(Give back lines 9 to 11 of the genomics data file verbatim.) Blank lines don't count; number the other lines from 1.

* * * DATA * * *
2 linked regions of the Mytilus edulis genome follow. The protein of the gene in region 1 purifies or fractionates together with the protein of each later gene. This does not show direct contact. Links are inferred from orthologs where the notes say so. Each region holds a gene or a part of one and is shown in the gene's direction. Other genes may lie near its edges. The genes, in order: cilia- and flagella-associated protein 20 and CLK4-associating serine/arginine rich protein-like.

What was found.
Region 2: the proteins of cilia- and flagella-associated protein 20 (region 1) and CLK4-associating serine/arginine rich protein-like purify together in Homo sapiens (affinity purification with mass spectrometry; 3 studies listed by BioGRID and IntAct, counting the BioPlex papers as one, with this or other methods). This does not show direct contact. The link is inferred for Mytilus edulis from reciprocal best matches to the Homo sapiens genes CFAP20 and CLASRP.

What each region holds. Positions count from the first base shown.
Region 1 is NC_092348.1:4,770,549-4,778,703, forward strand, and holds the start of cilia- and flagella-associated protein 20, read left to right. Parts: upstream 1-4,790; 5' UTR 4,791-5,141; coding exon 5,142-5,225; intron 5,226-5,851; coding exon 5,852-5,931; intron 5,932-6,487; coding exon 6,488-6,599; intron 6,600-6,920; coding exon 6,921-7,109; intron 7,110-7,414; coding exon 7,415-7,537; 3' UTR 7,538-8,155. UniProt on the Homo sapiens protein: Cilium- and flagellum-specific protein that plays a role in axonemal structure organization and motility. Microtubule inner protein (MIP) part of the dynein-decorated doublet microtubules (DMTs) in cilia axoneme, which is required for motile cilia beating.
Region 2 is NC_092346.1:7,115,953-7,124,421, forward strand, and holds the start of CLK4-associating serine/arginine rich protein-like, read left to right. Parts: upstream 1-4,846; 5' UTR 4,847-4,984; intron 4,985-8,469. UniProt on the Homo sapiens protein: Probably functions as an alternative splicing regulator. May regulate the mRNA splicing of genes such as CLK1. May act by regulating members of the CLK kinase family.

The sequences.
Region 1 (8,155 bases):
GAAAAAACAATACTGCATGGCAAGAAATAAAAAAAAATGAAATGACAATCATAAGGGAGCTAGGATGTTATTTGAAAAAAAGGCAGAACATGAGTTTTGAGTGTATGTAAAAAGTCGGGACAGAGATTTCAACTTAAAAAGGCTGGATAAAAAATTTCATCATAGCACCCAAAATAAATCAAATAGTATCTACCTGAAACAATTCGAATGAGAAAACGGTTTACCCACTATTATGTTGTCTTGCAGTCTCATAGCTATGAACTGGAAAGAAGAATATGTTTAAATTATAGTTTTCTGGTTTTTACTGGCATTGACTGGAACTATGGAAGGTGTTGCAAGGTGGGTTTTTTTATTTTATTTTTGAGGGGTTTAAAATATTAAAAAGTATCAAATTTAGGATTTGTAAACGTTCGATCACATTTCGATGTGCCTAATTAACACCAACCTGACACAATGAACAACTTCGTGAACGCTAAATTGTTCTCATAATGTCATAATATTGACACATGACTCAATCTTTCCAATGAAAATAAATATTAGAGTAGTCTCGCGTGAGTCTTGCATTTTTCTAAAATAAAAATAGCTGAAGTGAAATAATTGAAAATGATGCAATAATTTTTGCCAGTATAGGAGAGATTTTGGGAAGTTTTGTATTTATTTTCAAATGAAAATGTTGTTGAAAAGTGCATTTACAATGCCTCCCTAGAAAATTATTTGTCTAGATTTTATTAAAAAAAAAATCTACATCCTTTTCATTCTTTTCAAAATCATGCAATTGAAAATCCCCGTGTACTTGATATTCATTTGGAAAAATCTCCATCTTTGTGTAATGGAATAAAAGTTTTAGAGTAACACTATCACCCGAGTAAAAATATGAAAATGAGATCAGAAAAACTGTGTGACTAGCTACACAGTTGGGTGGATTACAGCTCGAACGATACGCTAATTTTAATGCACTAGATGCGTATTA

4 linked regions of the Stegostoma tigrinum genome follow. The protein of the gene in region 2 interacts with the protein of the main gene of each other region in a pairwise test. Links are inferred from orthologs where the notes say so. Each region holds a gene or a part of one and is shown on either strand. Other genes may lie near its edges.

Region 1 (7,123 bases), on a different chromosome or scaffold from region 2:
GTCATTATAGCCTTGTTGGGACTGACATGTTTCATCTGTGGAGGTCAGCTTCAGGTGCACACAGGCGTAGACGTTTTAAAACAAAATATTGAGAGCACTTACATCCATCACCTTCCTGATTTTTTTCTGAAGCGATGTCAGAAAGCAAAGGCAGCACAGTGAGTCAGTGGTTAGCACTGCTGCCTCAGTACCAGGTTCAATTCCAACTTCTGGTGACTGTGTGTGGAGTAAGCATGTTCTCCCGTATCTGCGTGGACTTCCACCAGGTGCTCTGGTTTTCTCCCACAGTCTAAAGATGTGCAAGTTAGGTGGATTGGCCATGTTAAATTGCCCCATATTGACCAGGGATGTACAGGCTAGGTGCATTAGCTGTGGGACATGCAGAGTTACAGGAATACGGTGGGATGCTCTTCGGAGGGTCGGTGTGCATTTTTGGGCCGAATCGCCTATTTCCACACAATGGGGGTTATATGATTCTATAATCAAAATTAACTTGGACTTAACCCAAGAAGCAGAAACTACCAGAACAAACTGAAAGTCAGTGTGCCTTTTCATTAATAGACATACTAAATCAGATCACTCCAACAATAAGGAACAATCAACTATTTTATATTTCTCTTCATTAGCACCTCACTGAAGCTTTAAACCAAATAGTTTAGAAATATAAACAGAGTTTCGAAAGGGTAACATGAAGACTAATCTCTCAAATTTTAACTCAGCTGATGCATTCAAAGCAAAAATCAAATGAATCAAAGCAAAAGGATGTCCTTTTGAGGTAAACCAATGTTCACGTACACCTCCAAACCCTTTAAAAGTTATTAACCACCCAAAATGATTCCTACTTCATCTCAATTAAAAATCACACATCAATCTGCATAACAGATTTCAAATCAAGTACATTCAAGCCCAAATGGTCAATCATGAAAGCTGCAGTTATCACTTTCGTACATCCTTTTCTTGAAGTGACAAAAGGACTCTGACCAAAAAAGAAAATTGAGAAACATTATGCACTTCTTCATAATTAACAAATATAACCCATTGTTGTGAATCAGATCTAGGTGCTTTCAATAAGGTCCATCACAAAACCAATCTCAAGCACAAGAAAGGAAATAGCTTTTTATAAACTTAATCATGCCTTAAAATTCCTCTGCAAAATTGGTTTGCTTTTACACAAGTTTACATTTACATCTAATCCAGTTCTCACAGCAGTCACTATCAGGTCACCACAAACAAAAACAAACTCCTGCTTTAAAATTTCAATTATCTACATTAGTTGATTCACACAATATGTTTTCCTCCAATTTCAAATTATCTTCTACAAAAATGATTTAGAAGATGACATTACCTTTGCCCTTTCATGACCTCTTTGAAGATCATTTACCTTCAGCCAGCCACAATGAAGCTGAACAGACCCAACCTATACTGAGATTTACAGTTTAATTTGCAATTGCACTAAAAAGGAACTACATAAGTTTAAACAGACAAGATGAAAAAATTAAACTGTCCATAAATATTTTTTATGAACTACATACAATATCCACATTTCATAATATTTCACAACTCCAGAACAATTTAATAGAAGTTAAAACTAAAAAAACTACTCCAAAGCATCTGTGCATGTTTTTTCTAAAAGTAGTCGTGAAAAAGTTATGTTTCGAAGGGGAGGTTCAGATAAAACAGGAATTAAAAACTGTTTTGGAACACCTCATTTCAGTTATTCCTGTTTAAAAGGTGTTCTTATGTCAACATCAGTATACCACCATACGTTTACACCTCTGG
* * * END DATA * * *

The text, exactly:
GAAAAAACAATACTGCATGGCAAGAAATAAAAAAAAATGAAATGACAATCATAAGGGAGCTAGGATGTTATTTGAAAAAAAGGCAGAACATGAGTTTTGAGTGTATGTAAAAAGTCGGGACAGAGATTTCAACTTAAAAAGGCTGGATAAAAAATTTCATCATAGCACCCAAAATAAATCAAATAGTATCTACCTGAAACAATTCGAATGAGAAAACGGTTTACCCACTATTATGTTGTCTTGCAGTCTCATAGCTATGAACTGGAAAGAAGAATATGTTTAAATTATAGTTTTCTGGTTTTTACTGGCATTGACTGGAACTATGGAAGGTGTTGCAAGGTGGGTTTTTTTATTTTATTTTTGAGGGGTTTAAAATATTAAAAAGTATCAAATTTAGGATTTGTAAACGTTCGATCACATTTCGATGTGCCTAATTAACACCAACCTGACACAATGAACAACTTCGTGAACGCTAAATTGTTCTCATAATGTCATAATATTGACACATGACTCAATCTTTCCAATGAAAATAAATATTAGAGTAGTCTCGCGTGAGTCTTGCATTTTTCTAAAATAAAAATAGCTGAAGTGAAATAATTGAAAATGATGCAATAATTTTTGCCAGTATAGGAGAGATTTTGGGAAGTTTTGTATTTATTTTCAAATGAAAATGTTGTTGAAAAGTGCATTTACAATGCCTCCCTAGAAAATTATTTGTCTAGATTTTATTAAAAAAAAAATCTACATCCTTTTCATTCTTTTCAAAATCATGCAATTGAAAATCCCCGTGTACTTGATATTCATTTGGAAAAATCTCCATCTTTGTGTAATGGAATAAAAGTTTTAGAGTAACACTATCACCCGAGTAAAAATATGAAAATGAGATCAGAAAAACTGTGTGACTAGCTACACAGTTGGGTGGATTACAGCTCGAACGATACGCTAATTTTAATGCACTAGATGCGTATTA

4 linked regions of the Stegostoma tigrinum genome follow. The protein of the gene in region 2 interacts with the protein of the main gene of each other region in a pairwise test. Links are inferred from orthologs where the notes say so. Each region holds a gene or a part of one and is shown on either strand. Other genes may lie near its edges.

Region 1 (7,123 bases), on a different chromosome or scaffold from region 2: